Wolf Creek Generated boom for beef jerky
(The following is an article reprinted from the Kansas City Star, September 20, 1991 by James J. Fisher)
Le Roy, Kansas -- The proponents and opponents of nuclear-generated power are still out there, only seemingly quieter now.
Occasionally there's a commercial on the television screen promoting generating plants, saying more of them would lessen our foreign oil dependence.
Conversely, when there's an accident or some other problem at one of the facilities, the other side comes out of the woodwork saying they said it would be like this.
Martin Luther -- yes, that's his real name -- doesn't get embroiled on either side. Still he admits to having a certain fondness for the Wolf Creek Generating Station up the road in Burlington, Kansas.
It put him in the beef jerky business on a national scale.
Now beef jerky, dried strips of beef, and high-tech nuclear power may seem miles apart. Not so when you hear Luther's story.
"Back in '74, I was running a slaughterhouse here," Luther says, "As a sideline we made beef jerky. Back then only me and a guy named Bob Bowser up in Meriden, Kansas, were making the stuff. Now everybody is in the business.
"Jerky had been popular back during the trapping and pioneer days, but real beef jerky -- slices of steak dried and smoked with hickory -- it has sort of been forgotten."
Luther and his wife, Shirlee, would make up a bunch and people would come -- hunters, fisherman, campers, and believe it or not, people with teething babies -- and buy it. Pretty soon people were showing up at the door and flat demanding the jerky -- even when Luther was busy cutting steaks and loins or grinding hamburger. It was that good.
Luther made a decision. He sold the slaughterhouse and went into the Jerky business full time.
But there was a problem. Le Roy isn't exactly downtown Wichita or Topeka with a lot of drive by business. No way Kansas 58 could be mistaken for Interstate 70.
And Luther wasn't crazy about stocking scads of convenience stores through a wholesaler because who knew how long the jerky would sit around before it got to the customer. Good jerky, says Luther, is fresh jerky, made with a minimum of chemical preservatives. Maybe those old trappers could gnaw on a strip when it was a couple of months old. But not people today.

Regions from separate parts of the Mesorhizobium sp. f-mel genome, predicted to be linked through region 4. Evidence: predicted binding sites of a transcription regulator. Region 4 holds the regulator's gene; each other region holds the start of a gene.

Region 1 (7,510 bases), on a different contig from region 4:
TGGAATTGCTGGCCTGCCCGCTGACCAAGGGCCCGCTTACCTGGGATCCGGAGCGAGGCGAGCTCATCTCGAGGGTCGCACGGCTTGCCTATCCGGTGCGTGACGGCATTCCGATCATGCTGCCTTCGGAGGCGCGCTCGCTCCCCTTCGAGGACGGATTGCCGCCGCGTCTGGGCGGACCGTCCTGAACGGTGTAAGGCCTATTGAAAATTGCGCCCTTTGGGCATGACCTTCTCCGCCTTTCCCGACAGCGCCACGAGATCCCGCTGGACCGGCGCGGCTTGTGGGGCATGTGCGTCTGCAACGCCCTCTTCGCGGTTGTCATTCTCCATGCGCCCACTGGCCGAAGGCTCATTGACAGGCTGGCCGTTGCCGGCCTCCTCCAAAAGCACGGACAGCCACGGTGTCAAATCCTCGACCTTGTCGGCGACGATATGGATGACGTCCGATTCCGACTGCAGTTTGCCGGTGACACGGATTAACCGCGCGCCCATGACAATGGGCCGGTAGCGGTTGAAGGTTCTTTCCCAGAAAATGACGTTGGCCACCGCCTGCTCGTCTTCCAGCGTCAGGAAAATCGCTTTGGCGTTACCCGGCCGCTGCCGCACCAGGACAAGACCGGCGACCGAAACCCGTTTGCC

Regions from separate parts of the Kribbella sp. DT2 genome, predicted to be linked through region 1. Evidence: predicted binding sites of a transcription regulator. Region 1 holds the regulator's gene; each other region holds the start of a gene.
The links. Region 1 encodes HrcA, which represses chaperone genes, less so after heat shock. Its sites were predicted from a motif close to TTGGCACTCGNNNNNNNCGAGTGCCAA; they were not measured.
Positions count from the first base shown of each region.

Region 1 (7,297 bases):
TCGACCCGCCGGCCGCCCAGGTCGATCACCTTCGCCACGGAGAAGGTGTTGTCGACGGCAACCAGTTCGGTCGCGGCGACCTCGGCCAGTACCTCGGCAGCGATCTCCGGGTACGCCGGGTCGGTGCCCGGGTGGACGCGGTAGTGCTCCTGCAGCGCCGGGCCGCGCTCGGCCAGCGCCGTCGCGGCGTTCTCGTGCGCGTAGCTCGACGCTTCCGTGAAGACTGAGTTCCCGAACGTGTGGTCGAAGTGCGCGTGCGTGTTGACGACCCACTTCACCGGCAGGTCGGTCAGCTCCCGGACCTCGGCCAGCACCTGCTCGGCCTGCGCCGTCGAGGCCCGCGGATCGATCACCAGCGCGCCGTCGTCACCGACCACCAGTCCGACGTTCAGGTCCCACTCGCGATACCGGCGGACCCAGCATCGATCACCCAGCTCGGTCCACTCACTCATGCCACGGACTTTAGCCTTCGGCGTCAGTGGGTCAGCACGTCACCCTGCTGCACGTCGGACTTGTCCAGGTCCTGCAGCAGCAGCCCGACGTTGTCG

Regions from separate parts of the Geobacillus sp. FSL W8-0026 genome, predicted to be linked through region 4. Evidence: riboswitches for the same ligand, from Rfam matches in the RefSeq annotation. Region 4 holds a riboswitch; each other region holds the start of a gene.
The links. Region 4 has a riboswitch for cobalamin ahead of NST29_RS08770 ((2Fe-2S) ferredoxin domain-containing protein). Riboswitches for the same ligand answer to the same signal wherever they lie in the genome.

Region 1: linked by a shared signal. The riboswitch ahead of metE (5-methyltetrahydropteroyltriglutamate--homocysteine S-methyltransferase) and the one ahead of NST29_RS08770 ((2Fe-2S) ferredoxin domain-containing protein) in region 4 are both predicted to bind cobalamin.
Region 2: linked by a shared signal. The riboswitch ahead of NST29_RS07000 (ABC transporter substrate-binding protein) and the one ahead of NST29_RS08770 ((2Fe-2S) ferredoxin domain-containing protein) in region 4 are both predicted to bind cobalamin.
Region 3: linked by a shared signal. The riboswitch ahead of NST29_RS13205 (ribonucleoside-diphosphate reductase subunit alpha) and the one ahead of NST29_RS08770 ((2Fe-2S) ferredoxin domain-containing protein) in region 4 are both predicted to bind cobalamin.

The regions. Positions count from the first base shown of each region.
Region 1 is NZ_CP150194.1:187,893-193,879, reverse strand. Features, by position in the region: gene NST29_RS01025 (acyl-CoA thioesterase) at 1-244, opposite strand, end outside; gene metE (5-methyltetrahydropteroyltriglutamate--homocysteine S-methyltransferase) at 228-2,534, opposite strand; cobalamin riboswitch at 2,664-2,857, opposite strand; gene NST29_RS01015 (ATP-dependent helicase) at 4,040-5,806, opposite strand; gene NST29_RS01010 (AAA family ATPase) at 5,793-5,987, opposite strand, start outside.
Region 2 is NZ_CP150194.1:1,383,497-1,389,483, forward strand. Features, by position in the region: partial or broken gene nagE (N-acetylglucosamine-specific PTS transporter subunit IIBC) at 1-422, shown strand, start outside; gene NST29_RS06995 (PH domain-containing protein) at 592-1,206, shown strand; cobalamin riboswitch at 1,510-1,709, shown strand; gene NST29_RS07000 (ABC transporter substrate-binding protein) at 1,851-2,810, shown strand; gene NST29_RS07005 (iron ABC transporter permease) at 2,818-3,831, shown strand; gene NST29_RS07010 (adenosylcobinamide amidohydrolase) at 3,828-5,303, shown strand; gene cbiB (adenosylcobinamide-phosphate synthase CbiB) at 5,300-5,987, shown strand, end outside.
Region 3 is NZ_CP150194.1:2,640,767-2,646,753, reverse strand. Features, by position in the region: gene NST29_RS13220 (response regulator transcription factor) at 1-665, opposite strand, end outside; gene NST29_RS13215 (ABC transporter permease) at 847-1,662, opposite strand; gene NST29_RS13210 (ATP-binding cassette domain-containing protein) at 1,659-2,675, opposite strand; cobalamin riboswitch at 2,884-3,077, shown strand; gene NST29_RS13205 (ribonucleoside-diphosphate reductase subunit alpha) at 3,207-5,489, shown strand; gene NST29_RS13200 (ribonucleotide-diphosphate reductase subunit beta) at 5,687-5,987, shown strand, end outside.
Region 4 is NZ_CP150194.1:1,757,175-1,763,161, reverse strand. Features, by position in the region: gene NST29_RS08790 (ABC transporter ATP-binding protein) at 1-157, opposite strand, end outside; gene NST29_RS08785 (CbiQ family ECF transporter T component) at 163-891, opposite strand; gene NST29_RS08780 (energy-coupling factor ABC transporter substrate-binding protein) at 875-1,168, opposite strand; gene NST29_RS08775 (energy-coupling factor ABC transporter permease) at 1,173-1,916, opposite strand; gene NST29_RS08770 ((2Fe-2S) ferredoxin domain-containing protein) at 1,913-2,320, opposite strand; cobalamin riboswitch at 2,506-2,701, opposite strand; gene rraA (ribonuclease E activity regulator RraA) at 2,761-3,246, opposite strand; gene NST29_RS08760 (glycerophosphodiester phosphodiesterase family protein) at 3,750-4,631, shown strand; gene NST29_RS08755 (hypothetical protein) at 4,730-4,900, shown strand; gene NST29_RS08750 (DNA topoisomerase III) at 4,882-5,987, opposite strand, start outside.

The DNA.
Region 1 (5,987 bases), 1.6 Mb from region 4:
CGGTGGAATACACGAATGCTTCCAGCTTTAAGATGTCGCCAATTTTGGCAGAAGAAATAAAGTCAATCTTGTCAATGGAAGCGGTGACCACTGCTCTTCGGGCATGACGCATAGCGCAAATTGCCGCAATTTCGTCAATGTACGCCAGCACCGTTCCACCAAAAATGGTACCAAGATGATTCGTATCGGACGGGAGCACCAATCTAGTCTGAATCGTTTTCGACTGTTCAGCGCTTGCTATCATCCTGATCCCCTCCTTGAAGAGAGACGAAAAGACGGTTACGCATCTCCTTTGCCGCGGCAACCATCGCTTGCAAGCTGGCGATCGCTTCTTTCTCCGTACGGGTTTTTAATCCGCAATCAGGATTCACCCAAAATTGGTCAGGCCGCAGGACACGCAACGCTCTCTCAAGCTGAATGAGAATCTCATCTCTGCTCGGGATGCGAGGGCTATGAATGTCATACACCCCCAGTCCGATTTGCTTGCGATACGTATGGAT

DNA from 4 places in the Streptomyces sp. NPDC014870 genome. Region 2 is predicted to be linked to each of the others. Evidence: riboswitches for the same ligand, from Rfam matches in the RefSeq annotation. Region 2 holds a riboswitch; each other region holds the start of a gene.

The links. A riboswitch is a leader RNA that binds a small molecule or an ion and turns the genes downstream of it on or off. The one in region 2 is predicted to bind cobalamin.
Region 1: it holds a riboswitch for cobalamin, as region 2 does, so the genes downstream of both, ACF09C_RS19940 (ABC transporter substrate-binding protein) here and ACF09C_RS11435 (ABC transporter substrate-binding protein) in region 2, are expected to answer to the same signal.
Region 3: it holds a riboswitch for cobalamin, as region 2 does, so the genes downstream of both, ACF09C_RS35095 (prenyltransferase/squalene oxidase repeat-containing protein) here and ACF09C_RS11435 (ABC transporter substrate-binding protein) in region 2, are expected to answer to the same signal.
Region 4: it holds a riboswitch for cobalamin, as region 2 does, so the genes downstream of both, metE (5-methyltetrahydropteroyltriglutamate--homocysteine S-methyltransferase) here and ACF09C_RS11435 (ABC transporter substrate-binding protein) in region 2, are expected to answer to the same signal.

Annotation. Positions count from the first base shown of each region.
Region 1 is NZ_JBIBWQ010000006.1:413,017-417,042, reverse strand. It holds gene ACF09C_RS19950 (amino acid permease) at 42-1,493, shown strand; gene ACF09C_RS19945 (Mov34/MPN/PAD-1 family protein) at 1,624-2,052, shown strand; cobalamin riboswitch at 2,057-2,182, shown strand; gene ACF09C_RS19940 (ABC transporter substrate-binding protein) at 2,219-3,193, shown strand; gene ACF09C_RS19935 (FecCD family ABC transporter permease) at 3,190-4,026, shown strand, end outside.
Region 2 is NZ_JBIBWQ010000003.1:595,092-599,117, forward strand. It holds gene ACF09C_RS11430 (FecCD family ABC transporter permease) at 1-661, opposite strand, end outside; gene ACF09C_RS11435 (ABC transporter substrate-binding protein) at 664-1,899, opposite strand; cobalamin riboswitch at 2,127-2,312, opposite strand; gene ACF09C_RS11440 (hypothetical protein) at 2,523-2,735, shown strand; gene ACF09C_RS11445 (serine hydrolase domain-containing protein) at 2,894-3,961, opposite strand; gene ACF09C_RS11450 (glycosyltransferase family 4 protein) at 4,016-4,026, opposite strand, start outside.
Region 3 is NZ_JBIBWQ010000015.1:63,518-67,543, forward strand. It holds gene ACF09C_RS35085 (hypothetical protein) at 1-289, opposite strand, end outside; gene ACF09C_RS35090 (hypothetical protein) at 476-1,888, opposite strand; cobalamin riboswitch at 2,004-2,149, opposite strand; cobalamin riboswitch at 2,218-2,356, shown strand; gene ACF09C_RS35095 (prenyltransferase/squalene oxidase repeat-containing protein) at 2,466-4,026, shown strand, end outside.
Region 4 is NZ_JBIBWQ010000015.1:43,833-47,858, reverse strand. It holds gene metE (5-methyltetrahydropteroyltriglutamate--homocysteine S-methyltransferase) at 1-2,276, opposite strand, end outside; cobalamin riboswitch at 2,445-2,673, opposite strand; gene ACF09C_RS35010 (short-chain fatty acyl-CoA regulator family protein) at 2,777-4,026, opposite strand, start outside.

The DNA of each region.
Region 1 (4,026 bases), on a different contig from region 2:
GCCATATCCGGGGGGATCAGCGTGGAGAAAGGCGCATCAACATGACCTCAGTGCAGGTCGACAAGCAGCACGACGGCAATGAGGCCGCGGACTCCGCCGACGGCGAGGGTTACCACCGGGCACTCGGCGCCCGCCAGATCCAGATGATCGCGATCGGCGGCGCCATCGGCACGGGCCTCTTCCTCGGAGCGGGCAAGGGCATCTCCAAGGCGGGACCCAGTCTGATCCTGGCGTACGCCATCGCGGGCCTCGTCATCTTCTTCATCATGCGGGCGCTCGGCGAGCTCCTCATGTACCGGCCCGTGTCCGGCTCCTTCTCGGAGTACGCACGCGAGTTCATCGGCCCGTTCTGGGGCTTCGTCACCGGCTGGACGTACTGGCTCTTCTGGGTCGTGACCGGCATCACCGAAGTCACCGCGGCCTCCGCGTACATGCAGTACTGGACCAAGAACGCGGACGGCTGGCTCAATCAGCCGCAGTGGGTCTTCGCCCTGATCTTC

Wolf Creek Nuclear Generating Station
Then Luther had a idea. There was a little crossroads store near where all the construction on Wolf Creek was going on. Luther took some of his jerky up to John and Ethel Hess, the owners. Maybe there would be a market among the construction guys. You know, something to chew on between breakfast and lunch, lunch and quitting time.
Guess what? Pretty soon, the Hess's were selling 200 pounds of the stuff a week. The construction workers loved it. So, in a sense, some of the energy that built the nuclear power plant that now keeps a lot of the lights burning in Kansas City came from Luther's beef jerky.
Still Luther knew that a good thing would end. The plant would be built and the workers would go on to other projects.
"Ethel Hess came up with the idea of giving our name and address to the workers that were leaving," says Luther. "Mail Order. We still sell to those construction guys. And they pass our name on. Heck it works for L.L. Bean. It works for us."
Currently Luther is selling to all 50 states and to some convenience stores who promise to stock only fresh jerky. He has an 800 number (800-322-0868). United Parcel Service knows him well.
And for the past year, there's been one other thing. A barbecue restaurant called Luther's on the west side of Le Roy that's drawing folks from as far away as 100 miles.
"The jerky's still a big thing," says Luther, pointing at a resurrected Derby gas station sign out front that, with the changing of two letters, now spells "Jerky."
"But the restaurant is doing well. And we're having a lot of fun. Which is what it's all about, isn't it?"